Those concerned with the problem of overpopulation may be practically dismayed by such a wish. In Viet-Nam, however, prosperity (phước) is believed linked with fertility. As a matter of fact, the God of Fortune (ông Phúc) is often shown holding a baby boy in his arms.

-To an unmarried girl: (This year we wish to attend your wedding party and have betel and alcohol).

Don’ts during Tết.

Don’t get upset during Tet, because an outburst of profanity would bring ill luck for the whole year. Avoid mentioning such taboo words as con khỉ (monkey), con hùm (tiger), con chó (dog), con mèo (cat).

Try not to break anything during the first day of Tết. This is another sign of bad luck.

Don’t dress in white, the color reserved for mourning in Viet-Nam.

Don’t sweep your house on the first day of Tet. If you do, you sweep your wealth away!

The story goes that there was once a businessman who was offered a tiny lucky pet monkey by a beautiful woman, and subsequently became rich. Then, on the first day of a new year, he beat his monkey and the pet hid itself in the trash, and was swept away. Once his lucky charm was gone, the man turned poor again.

In other words, one tries to behave as correctly as possible during Tet time, hoping of course to set a good pattern for the whole year.


Tết is the time for the ladies in the family to show their talent in cooking. It’s also a chance for the daughters to learn the culinary art from their mother and grandmother. (Among the four virtues (tứ đức) of a woman brought up in Confucian teachings, công, proper management, comes first. The other three virtues are dung, ngôn and hạnh—proper demeanor, proper speech, and proper behavior.

In the countryside, the harvest and new planting season are over with, and the young girls have a chance to test the young farmers’ abilities in singing and dancing at the Hội Tết (Tết Fair).

Tet is a time for the Vietnamese to strengthen the link with the past by worshiping their ancestors, and paying respect to their elders, masters and benefactors.

It is a time to take a break from work and have fun, and think of relatives and friends. Serious-minded individuals also take this occasion to review the things that have been done, and look ahead to the New Year.

It is time to realize that one is one year older, and hopefully more mature. A pretty young lady looking at herself in the mirror is happy to see that she is becoming prettier. A baby born a few days before Tet is told to be two years old after Tet comes. Grandpa adds one more year to his record of wisdom and longevity.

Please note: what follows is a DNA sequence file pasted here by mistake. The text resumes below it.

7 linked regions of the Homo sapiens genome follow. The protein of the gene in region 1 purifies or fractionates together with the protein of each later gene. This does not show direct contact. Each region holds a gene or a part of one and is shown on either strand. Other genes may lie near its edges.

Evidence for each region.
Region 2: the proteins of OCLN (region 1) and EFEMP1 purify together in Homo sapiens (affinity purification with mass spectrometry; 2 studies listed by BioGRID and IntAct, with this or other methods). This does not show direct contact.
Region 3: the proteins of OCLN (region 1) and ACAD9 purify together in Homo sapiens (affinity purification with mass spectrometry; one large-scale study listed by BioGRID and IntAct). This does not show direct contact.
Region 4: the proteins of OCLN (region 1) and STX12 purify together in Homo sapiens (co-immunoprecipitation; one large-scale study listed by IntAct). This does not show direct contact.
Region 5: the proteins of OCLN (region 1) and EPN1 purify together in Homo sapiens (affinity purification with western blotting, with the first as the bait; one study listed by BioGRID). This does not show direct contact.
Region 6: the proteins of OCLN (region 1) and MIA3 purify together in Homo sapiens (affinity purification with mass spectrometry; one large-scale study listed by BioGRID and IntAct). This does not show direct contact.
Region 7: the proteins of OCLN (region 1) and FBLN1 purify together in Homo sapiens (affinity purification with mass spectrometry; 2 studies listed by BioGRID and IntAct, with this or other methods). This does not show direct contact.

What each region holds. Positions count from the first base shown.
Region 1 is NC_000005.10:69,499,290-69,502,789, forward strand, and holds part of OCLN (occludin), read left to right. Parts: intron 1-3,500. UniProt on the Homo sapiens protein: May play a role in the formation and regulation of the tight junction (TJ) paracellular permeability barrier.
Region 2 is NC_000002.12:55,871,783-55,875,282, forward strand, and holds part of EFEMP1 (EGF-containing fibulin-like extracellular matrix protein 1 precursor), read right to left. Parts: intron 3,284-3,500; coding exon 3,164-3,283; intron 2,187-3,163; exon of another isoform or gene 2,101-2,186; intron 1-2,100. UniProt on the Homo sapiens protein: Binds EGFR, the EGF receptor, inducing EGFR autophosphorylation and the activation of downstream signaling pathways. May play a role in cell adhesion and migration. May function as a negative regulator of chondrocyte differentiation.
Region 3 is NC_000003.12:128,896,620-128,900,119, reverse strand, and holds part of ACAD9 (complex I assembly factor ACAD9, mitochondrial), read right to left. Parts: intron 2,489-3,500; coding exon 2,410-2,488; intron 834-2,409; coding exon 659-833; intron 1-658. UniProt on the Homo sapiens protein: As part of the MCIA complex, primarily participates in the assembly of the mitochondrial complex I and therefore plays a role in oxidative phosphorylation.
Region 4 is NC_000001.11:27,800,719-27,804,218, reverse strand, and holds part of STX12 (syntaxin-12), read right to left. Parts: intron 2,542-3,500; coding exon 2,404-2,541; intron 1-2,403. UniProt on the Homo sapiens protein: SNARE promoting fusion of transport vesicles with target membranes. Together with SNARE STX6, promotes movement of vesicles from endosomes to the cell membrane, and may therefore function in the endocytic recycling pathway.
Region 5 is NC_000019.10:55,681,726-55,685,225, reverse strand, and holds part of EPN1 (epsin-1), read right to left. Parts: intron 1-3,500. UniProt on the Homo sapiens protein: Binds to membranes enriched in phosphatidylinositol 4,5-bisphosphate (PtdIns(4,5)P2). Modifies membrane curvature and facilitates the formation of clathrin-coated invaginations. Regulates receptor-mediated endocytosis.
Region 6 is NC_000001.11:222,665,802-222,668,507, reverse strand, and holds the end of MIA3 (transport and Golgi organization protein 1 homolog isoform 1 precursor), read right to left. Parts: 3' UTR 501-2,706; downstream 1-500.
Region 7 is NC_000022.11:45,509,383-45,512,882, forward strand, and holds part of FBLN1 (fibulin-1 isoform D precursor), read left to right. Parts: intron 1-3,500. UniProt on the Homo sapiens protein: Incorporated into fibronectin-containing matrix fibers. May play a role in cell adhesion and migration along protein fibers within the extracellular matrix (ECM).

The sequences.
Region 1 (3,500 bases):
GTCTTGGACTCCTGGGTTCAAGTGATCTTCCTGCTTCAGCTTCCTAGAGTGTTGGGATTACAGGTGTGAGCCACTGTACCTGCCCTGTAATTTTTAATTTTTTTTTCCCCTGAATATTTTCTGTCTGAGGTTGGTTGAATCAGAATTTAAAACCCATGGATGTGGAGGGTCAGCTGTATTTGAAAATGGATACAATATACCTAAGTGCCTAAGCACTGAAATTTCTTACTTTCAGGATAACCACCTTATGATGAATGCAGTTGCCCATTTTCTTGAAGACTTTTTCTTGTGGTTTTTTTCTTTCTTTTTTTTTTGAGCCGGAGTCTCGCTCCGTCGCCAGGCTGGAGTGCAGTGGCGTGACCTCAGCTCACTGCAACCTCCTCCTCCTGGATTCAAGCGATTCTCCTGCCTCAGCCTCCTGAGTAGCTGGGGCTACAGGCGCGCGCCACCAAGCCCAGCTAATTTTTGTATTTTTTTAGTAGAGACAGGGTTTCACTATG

During Tết time, houses are cleaner, streets more colorful, men better-dressed and better-mannered, and ladies more attractive. Even two business adversaries who meet with each other will probably wish the other good luck and prosperity. Tết is a time to make people happy with your wishes, and to witness the blossoming of the peach flowers, the orchids, the chrysanthemums.

It is with these mixed feelings of anxiety and hope, joys and expectancy that each of us welcomes Tet in our own way. Whether Tết means much or little to us, it remains our most traditional holiday, the year’s most important festival and celebration for the renewal of heaven and earth for the majority of people in Viêt-Nam as well as for those of Vietnamese origin around the world when everyone celebrates joy and hope in tune with nature and the universe.


Note to Readers: While editing this old paper, I came across some very fine translations of the poem “Ông Đồ” by Vũ Đình Liên. I hope you’ll enjoy the translations as much as I did.–PTL

  1. The Old Calligrapher

Each year when peach trees blossomed forth,

you’d see the scholar, an old man,

set out red paper and black ink

beside a street where many passed.

The people who hired him to write

Would cluck their tongues and offer praise:

“His hand can draw such splendid strokes!

A phoenix flies! A dragon soars!”

But few came, year after year—

Where were the ones who/d hire his skill?

Red paper, fading, lay untouched.

His black ink caked inside the well Fig. 7. An old calligrapher

The aged scholar sat there still;

The passers-by paid him no heed.

Upon the paper dropped gold leaves,

And from the sky a dust of rain.

This year peach blossoms bloom again—

no longer is the scholar seen.